Bombers

The development of high-speed offensive bombers really took off in the 1930s. All sides of the war made extensive use of bombers in terrifying air assaults.

Allied Bombers

One of the most influential bombers to come out of that era was the B-17 Flying Fortress, which was widely used by the Allies in both the European and Pacific theaters throughout the war. The B-17 was popular because it had a formidable defensive gun armament (hence the name Flying Fortress) and could also sustain considerable damage and still make it home.

Fig 11-1 The Avengers flying in formation, September 1942.

Photo courtesy of the National Archives (80-G-417475)

Equally important in the overall war effort was the B-24 Liberator, a heavy bomber produced in greater numbers than any other U.S. military aircraft. The B-24 was used primarily as a long-range bomber and saw service as such in Europe, the Pacific, and North Africa. However, it was also used as an antisubmarine plane, for reconnaissance, and to haul cargo.

The Memphis Belle was the first U.S. bomber to successfully complete twenty-five missions over Europe, and as a result it became one of the best-known aircraft of the war. The Memphis Belle, a B-17 Flying Fortress, was named by Captain Robert Morgan for Margaret Polk of Memphis, Tennessee. In addition to their bombing runs, the crew shot down eight German fighters.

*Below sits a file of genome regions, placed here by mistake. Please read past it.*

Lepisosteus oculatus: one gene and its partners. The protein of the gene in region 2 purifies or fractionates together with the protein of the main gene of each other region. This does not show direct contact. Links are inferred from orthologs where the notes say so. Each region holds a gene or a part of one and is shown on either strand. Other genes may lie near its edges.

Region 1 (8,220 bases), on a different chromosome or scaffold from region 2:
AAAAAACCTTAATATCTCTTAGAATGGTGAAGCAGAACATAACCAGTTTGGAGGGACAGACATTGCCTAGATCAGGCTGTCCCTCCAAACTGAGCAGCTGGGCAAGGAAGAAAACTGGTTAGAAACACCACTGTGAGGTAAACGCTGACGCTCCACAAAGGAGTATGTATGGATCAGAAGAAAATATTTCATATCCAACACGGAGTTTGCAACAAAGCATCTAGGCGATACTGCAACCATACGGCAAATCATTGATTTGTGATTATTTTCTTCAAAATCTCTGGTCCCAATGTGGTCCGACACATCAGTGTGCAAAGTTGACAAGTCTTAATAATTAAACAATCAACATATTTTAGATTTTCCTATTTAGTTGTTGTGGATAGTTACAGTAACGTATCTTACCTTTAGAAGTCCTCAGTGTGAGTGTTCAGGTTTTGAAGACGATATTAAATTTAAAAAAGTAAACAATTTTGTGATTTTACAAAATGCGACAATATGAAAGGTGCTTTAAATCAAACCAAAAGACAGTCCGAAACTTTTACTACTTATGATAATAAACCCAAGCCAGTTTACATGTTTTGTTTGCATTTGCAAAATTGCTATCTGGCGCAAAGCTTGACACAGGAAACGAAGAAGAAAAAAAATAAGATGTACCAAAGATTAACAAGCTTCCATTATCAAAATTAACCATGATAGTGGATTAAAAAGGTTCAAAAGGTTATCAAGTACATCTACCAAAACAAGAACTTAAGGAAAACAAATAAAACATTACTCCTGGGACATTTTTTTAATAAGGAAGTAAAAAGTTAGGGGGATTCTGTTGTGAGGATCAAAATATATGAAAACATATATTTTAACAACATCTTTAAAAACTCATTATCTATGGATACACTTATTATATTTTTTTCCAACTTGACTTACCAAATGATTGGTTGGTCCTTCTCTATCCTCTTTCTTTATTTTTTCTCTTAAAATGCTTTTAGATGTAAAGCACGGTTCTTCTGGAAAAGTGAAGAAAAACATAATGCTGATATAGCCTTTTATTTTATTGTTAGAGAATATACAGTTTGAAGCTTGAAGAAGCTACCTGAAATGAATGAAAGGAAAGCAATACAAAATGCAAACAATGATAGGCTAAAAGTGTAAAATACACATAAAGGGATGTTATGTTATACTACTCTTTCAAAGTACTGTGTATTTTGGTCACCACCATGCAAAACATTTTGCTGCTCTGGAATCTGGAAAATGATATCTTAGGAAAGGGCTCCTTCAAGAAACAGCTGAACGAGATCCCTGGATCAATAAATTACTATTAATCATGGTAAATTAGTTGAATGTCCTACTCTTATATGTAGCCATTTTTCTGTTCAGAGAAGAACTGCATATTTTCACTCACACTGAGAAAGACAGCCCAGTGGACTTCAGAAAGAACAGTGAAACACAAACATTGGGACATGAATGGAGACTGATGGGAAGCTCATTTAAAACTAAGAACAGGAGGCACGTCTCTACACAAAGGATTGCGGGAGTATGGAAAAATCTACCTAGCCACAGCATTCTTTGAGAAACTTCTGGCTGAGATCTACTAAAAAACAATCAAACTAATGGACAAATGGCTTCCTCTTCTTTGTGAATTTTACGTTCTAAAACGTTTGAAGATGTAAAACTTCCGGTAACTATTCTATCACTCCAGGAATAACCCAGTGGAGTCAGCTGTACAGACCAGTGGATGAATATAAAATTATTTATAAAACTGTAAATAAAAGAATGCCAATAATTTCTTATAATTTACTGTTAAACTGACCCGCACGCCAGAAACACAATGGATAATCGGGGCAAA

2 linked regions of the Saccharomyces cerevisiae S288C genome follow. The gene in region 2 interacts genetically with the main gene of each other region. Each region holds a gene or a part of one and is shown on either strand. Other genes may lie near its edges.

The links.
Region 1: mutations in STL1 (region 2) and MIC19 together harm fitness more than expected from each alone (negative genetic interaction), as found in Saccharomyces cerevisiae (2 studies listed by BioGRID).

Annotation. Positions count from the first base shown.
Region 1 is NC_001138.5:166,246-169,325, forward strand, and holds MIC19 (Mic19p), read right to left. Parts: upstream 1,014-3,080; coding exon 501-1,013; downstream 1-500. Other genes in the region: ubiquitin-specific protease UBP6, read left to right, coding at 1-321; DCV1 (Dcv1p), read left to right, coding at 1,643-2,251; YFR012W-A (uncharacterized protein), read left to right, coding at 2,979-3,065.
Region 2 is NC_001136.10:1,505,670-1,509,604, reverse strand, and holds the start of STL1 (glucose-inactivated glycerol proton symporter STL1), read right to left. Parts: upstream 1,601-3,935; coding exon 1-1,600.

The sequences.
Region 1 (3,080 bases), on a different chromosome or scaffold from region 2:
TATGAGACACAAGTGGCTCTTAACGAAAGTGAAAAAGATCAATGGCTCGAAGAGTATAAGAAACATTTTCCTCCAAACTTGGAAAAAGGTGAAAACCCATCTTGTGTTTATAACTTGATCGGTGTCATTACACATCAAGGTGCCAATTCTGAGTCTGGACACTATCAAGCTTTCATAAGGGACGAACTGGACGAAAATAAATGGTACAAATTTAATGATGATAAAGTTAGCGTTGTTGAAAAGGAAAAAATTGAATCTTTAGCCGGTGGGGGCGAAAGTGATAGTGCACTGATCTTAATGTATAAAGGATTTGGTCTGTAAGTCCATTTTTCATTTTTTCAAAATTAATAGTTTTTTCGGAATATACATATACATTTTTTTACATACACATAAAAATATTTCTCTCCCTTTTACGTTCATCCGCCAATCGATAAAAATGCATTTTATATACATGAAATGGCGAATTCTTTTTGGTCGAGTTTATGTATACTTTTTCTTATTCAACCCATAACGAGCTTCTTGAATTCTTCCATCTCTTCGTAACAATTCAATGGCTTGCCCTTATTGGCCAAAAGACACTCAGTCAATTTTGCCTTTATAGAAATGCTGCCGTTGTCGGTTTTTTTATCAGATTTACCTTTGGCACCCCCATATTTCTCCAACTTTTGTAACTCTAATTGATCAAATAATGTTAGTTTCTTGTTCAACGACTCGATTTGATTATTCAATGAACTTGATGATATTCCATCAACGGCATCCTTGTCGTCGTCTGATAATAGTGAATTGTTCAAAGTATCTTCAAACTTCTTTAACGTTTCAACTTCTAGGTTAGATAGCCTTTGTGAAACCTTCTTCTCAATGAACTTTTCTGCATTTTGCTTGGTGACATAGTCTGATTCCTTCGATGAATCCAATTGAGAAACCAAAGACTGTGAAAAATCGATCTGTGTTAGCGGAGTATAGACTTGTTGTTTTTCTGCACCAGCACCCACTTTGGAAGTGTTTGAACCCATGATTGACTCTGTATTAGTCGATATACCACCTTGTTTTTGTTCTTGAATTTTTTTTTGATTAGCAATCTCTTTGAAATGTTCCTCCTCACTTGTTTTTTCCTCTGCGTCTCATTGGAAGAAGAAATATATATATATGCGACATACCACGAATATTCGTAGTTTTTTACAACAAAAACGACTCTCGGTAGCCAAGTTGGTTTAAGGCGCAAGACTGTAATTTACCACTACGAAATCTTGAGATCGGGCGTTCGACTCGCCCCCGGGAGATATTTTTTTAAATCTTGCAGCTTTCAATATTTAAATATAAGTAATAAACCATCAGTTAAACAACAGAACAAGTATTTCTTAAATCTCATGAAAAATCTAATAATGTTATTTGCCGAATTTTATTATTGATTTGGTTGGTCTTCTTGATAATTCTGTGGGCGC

The B-29 Superfortress was the next step in the evolution of American-designed heavy bombers and was by far the most advanced bomber to see action in the war. The B-29 was used extensively in bombing raids against Japanese industrial and urban targets during the latter months of the war. In addition, the B-29 was the first U.S. bomber with a radar bombing system, which replaced the popular Norden bombsight for precision bombing.

The B-32 Dominator was created just in case the B-29 failed to live up to expectations. Also a heavy bomber, it saw limited action (only fifteen actually flew in combat in the Pacific before the end of the war) because the B-29 proved to be so reliable and effective. However, the B-32 was a very solid plane with tremendous defensive capabilities. In one incident in August 1945, two B-32s on a photo mission over Tokyo were attacked by fourteen Japanese fighters. One Dominator was damaged in the ensuing battle, but both managed to return safely to their base in Okinawa.